1995 Volume 79 Issue 11 Pages 703-708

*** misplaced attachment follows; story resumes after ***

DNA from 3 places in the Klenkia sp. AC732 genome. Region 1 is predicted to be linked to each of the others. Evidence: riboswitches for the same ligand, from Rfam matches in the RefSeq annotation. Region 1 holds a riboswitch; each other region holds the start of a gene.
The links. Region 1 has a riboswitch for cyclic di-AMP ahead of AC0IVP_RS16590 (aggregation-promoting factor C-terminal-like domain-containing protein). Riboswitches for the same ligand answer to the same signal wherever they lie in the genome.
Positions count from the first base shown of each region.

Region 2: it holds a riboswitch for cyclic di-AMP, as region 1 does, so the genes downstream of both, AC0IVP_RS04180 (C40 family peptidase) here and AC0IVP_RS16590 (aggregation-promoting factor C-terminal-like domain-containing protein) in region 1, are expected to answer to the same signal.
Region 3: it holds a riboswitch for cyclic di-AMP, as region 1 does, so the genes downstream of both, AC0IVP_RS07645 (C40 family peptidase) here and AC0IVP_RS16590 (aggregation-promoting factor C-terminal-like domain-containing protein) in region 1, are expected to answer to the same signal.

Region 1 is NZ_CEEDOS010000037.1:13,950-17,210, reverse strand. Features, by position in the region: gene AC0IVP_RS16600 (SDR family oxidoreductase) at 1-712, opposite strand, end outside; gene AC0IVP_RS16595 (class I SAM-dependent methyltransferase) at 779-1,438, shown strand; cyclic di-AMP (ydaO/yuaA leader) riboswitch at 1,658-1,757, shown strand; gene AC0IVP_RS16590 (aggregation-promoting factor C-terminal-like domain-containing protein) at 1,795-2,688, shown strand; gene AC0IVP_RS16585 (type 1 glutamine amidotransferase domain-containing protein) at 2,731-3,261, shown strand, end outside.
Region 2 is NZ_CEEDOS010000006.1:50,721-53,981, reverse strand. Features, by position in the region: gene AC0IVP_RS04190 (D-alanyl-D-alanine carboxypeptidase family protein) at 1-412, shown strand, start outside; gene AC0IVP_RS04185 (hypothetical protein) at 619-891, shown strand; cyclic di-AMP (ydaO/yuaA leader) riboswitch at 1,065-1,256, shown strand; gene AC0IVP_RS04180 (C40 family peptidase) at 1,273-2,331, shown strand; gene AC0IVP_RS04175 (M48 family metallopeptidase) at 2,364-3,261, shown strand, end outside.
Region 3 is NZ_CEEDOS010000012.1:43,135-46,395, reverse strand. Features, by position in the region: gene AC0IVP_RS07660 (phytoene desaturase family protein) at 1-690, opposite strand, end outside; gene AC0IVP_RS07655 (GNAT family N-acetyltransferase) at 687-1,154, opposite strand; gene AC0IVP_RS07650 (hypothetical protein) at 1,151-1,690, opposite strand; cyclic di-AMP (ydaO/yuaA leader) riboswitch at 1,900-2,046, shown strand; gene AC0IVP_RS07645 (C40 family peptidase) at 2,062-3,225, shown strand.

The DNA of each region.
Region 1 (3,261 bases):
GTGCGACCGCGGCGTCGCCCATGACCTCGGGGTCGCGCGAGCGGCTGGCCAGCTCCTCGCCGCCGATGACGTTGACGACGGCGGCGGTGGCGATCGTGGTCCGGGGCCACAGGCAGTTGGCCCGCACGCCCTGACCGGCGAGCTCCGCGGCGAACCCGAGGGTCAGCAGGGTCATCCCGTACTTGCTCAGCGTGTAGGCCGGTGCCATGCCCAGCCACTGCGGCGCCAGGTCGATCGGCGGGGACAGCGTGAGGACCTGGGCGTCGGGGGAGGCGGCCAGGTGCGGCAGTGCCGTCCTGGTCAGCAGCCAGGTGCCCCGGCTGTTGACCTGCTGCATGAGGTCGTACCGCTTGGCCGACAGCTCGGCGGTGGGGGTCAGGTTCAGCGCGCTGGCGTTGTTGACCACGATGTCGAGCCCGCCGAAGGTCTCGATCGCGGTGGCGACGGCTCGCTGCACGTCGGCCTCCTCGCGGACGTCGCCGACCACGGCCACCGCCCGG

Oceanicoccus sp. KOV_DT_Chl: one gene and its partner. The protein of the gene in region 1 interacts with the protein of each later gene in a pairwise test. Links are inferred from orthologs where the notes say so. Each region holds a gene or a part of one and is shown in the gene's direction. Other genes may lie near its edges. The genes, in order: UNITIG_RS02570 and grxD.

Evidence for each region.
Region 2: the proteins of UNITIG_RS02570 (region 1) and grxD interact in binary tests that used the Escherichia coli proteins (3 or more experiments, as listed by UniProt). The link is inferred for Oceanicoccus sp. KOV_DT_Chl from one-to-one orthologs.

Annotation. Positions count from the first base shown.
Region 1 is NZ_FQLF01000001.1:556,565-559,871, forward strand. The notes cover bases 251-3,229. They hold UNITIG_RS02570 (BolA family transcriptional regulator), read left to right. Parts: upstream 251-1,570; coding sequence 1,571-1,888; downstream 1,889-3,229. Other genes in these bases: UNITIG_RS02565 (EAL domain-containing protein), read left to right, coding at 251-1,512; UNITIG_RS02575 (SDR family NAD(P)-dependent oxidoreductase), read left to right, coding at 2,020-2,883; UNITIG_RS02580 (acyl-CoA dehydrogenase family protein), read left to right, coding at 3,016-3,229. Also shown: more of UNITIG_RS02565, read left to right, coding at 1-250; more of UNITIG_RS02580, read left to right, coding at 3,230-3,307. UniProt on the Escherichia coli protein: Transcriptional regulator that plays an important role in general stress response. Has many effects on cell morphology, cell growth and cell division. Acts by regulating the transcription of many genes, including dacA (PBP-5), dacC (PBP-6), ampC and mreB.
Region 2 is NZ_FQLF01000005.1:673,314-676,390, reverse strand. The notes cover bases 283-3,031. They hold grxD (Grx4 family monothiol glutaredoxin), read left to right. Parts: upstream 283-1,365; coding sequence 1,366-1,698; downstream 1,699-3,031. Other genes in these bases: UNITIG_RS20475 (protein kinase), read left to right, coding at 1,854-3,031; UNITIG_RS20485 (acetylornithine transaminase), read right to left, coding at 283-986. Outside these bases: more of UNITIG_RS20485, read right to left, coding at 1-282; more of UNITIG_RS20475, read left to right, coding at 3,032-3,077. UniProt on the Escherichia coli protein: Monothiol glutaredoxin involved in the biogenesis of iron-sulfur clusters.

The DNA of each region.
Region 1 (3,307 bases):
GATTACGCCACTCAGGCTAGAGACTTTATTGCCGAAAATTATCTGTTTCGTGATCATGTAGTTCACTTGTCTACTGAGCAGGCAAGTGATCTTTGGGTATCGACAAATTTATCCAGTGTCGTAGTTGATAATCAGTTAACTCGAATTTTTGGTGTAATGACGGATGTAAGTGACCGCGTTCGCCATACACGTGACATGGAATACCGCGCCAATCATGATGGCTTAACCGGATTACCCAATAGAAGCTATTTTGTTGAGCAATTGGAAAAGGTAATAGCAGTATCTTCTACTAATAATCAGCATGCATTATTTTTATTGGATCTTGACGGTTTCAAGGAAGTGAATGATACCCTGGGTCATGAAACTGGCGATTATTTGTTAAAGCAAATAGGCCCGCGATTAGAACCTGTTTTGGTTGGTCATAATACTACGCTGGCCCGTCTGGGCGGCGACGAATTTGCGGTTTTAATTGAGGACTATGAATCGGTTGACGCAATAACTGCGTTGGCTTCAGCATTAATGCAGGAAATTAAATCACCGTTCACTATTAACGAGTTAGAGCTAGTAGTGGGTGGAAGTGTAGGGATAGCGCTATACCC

Two psychological experiments were camed out to evaluate visual comfort to a colored environment. One measured the number of colors contained in the colored image of a natural scene briefly presented on a CRT display by asking the subject to report all the perceived colors based on the categorical color naming technique. The other measured the optimum rate of chromaticness at which the subject felt the most comfortable impression against the scene when the chromaticness of every point of the colored image was gradually changed at the same proportional rate to the original chromaticness of each point. The results showed that the direct estimation of comfort to an image was in good negative correlation with the number of categorical colors, and in good positive correlation with the optimum rube of chromaticness. It was concluded that the both the number of categorical colors and the rate of chromaticness employed here were useful measures for evaluating visual comfort to a colored environment.